In addition, each remote station A, B, and C, has a cradle switch assembly. These are designated 540, 541, and 542. Each cradle switch comprises a plunger, such as the plunger 543 that is associated with switch 540. The plunger 543 moves between an upper position indicated at 555 and a lower position as shown. When the microphones at the respective remote stations are positioned properly in their cradles, their associated cradle switches are depressed to their lowermost positions, which is the condition shown in FIGURE 5. In this case, each of the switch assemblies 540, 541, and 542 are in open condition. In order for any remote operator to initiate a service request action, the microphone at the station is removed from its cradle. This permits its associated plunger to move to its upper extremity which then enables the switch assembly associated with the plunger to close and initiate the selection and connection action.

A rewind function which is initiated by energization of magnet 418, FIGURE 4, is normally provided only for rapid and continuous reversing of the recording belt during transcription operations so that the transcriber may return to a desired spot on the belt for proof-reading purposes or other reasons. The rewind magnet 418 is energized through a contact- 452 that is normally open, but which is closed under control of the clutch'magnet 419 as indicated by the dashed line 453. It will be seen that a series circuit existsfrom contact 452, wire 6 in cable 405 to terminal 6 in junction box 406, wire 6 in cable 462, and contacts 437 and 438 to the foot control 404. The rewind magnet 418 is only subject to control of the rewind switch 447 and the play switch 448.

It is not necesasry that the remote stations A, B, and C be able to initiate a rewind function, so that various interconnected cable wires 6 and terminals 6 beyond the transcribe junction boX 406 are available for use in circuit connections involved in the selection of stations A, B, and C. 1

Initial conditions Certain initial conditions will be assumed. It will be assumed that the switch 408, FIGURE 4, is closed and that power is being supplied to the various circuits in the central apparatus 401. Closing of the switch 408 will also result in the application of power to the drive motor in the apparatus 401, not shown. This motor corresponds to motor 323 in FIGURE 3. It will also be assumed that a belt has been properly positioned on the rollers of the apparatus of 401 so that the No Belt contacts 425-427 are in an open condition. Also, the sound head at the central apparatus is assumed to be at its extreme left position so that the end of belt contacts 423, 424 are open. With power supplied, a power on lamp 454 is energized to indicate that the central apparatus is on.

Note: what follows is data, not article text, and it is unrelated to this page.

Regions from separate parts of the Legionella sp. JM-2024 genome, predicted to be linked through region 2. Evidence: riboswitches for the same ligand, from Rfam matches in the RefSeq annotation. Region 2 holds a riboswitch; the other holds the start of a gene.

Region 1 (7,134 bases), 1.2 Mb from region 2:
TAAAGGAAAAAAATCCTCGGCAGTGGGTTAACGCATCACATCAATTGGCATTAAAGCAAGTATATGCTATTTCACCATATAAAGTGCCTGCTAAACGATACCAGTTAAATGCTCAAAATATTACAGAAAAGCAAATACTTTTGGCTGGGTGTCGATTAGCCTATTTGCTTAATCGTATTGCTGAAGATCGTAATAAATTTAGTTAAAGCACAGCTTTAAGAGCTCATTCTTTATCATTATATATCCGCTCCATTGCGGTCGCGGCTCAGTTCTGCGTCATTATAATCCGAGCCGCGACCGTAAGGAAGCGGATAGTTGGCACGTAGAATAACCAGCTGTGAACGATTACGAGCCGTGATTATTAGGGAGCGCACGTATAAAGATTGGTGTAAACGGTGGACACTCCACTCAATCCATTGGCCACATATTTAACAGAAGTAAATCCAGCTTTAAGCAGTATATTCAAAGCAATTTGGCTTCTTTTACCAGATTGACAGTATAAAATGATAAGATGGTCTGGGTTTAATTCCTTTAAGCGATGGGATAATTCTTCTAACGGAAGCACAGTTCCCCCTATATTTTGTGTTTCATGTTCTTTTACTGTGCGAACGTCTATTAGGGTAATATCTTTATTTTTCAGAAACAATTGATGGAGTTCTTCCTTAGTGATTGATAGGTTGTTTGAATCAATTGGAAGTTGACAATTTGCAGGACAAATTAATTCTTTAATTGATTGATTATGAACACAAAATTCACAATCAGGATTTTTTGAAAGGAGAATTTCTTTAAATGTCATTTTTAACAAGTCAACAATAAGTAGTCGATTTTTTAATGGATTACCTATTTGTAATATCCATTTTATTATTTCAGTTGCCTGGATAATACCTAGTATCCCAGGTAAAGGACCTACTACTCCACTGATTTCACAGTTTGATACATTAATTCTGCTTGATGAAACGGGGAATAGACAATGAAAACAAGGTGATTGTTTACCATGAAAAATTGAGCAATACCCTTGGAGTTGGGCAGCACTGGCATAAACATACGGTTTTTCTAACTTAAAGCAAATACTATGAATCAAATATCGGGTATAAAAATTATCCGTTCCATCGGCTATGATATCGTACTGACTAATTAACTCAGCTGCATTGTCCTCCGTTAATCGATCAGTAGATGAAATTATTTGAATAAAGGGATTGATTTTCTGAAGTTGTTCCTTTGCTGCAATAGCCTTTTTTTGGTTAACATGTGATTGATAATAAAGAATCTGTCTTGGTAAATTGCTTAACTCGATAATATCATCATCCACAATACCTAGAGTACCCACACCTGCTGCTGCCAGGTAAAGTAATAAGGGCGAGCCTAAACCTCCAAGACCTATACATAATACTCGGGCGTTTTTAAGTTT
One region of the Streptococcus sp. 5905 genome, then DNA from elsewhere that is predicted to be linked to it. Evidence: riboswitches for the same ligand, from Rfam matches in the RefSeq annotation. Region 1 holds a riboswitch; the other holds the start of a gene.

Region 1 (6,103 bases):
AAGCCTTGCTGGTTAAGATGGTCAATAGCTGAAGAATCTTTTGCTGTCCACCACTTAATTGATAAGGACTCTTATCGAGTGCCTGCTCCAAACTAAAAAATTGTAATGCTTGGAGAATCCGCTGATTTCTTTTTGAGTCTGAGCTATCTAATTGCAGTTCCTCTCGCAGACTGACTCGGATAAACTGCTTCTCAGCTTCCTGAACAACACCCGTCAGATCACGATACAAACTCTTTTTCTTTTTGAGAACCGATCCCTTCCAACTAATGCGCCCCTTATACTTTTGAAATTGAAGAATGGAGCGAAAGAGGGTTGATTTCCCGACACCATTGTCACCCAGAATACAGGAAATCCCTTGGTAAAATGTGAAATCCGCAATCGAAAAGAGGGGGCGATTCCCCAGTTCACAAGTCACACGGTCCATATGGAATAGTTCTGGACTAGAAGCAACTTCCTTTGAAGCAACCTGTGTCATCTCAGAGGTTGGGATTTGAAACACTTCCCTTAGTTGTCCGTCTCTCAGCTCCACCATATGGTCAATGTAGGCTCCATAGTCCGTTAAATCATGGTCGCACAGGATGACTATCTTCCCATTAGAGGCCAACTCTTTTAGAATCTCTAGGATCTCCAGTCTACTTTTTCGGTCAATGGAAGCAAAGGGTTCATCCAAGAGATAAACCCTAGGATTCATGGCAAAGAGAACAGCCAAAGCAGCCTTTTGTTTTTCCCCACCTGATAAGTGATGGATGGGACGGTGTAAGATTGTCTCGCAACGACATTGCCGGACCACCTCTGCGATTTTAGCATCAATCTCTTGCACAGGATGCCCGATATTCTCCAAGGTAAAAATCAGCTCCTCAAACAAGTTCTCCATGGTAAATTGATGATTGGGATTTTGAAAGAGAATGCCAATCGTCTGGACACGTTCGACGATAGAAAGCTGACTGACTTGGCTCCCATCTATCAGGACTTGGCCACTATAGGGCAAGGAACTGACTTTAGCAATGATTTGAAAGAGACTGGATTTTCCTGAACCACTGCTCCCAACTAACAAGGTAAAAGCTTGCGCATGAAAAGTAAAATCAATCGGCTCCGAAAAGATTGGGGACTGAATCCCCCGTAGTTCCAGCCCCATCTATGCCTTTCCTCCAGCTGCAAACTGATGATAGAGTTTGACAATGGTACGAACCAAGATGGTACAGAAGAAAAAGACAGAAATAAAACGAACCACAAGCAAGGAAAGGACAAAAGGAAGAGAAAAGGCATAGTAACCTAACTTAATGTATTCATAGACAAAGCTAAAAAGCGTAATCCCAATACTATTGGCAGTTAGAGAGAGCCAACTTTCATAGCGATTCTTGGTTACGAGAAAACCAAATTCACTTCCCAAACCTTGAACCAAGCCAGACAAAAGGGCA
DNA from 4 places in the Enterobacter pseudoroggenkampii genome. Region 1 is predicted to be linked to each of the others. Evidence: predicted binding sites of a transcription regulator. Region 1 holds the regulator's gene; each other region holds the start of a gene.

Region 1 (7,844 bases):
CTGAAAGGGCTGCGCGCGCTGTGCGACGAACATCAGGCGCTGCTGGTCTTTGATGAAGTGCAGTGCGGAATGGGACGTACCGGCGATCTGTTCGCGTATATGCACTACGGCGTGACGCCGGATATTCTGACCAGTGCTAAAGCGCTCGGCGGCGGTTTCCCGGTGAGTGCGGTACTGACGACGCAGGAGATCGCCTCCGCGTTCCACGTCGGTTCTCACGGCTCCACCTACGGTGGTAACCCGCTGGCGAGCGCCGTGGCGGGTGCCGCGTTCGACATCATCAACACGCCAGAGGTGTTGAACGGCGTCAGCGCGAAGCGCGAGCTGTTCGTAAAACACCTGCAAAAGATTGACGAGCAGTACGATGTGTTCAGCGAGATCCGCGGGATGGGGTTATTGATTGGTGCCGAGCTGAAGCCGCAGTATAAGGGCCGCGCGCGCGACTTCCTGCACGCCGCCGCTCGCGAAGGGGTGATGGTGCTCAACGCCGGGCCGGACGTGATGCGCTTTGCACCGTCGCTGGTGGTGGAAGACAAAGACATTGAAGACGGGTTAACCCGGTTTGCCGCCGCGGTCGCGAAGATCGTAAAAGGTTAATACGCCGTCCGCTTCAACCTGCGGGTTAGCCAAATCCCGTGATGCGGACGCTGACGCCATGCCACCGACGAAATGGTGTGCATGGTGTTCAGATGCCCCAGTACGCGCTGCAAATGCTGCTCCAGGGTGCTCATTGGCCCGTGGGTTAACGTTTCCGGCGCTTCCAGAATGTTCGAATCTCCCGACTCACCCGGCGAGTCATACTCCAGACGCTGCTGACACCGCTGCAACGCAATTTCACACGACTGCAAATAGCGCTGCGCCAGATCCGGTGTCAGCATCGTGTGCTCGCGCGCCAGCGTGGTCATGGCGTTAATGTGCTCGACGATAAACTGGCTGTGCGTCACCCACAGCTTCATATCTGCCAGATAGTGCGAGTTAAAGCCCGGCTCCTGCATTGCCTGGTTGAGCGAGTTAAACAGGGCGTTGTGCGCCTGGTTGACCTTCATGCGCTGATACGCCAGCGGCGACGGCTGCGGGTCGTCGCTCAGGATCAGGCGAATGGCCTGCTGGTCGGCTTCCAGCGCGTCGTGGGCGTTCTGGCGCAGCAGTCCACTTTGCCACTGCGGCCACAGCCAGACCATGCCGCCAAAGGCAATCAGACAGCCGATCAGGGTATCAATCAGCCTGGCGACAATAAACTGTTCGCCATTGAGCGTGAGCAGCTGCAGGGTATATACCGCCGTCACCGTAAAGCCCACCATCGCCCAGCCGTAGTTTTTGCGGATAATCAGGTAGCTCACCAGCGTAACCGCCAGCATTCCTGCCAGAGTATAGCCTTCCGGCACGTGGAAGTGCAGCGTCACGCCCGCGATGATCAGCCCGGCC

At the transcribe station 402, the switch 443 is in its upper or Dictate position.

At each of the remote stations A, B, and C the respectively associated microphones 504, 505 and 506 are positioned in their cradles so that their related plungers are depressed, and the switches 540, 541, and 542 are in their normally open condition.

None of the select relays of any of the stations 402, A, B, or C is energized.

For purposes that will become apparent shortly, a terminal 12 is jumpered to the terminal 7 in junction boX 510 by means of a wire 544 in order to establish selection circuit continuity. If another station were added to the system by cable 511, the jumper wire 544 at junction box 510 would be removed and would be applied instead between terminals 7 and 12 of the junction box associated with the new station.

Service request by particular remote station, connection to central apparatus, and dictating operation It will now be assumed that an operator at one of the stations A, B, or C desires to dictate material for recording at the central apparatus 401, and for subsequent transcription. As an example, it will be assumed that the operator at station B desires to dictate, and removes the microphone 505 from its cradle at the station. Remote station B will be connected to the central apparatus 401 in the following manner. As soon as the microphone 505 at station E is removed from its cradle, the plunger 545 will move to its uppermost position as indicated by the dashed outline 546. This results in the contacts 562, 548-550 being closed.

With the previously assumed initial conditions, a selection circuit for energizing select relay 513 at station B now exists from terminal 413, FIGURE 4, wire 1 in cable 405, terminal 1 in junction box 406, wire 1 in cable 462, interlock contacts 431 and 432, wire 12 in cable 462, terminal 12 in junction box 406, line 12 in cable 455, terminal 6 in junction box 508, wire 6 in cable 547, interlock contacts 520 and 521 at stataion A, wire 12 in cable 547, terminal 12 in junction box 508, wire 12 in cable 507, terminal 6 in junction box 509, wire 6 in cable 582, interlock contacts 551 and 552 at station B, wire 12 in cable 582, terminal 12 in junction box 509, and wire 12 in cable 553 to terminal 6 in junction box 510.

From terminal 6 in junction box 510, the circuit continues through wire 6 in cable 554, interlock contacts 556 and 557 at station C, wire 12 in cable 554 to terminal 12 in junction box 510, and then by jumper 544 to terminal 7 in junction box 510.